Certainly the schools have made adjustments.  Principal Byrd described how the Digital Learning Team was convinced a bar needed to be set to ensure technology was used in the classroom, and thus developed the goal that technology should be used 50% of the time.  He said the team quickly realized that goal led to situations where the use of technology was “crowbarred in,” and so the expectation was removed.  That’s a good thing, of course, but it took some time for the effect of that goal to dissipate.  Some parents also felt like technology was being “crowbarred in” well into the year, and a student representative to the School Board asked at the June 23 School Board meeting about what the requirements were to use technology, because certain students felt the use of technology was forced sometimes.  I believe that good, experienced teachers were concerned.  Communication could also have been better here, as the 50% goal was present on the website until recently.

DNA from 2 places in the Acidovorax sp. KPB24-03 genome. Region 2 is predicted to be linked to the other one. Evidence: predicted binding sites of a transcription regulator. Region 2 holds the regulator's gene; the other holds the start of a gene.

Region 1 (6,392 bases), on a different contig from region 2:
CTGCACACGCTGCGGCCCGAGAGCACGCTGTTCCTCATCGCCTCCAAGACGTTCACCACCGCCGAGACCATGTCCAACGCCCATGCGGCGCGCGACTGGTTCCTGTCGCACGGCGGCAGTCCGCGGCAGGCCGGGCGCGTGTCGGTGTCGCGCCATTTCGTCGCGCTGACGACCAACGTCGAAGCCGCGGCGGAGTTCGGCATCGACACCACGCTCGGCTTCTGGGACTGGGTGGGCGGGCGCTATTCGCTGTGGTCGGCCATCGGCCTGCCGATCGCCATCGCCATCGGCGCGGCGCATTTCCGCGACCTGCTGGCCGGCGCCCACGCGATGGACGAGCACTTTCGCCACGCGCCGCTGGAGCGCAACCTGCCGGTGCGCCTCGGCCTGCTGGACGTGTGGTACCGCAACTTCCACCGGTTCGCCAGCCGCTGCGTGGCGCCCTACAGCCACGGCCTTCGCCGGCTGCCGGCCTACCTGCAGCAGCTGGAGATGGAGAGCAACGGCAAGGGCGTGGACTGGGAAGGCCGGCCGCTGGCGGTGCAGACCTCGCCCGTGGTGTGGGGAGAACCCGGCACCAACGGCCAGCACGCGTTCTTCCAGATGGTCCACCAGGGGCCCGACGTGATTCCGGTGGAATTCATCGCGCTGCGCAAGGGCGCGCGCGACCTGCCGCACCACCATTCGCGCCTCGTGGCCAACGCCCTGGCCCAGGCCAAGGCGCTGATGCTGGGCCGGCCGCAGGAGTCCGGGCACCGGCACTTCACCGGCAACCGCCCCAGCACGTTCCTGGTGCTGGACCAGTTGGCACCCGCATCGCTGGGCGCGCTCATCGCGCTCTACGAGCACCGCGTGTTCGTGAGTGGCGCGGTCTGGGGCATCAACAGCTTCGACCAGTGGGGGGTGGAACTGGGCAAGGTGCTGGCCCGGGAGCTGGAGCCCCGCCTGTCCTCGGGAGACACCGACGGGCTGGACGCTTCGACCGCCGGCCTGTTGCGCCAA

By all accounts, the rollout at GM was the best planned and most successful.  Yet even there, according the information provided by Mr. Byrd, over a quarter of the teachers surveyed at GM disagreed or strongly disagreed that technology increased student productivity.  I’d bet that a neutral survey of teachers at MEH would show that a higher percentage would say that student productivity had decreased due to technology.

While I can’t speak for others, I at least would like to see metrics to ensure that the clear benefits of technology do not lead to overuse by students, rather than just trying to prevent underuse.  No parent I know worries about encouraging a kid to use a computer – we worry about limiting screen time and ensuring exercise and face-to-face interaction.  And that isn’t to say I don’t want my kids to learn coding, I do.  The topic under discussion is improving the use technology.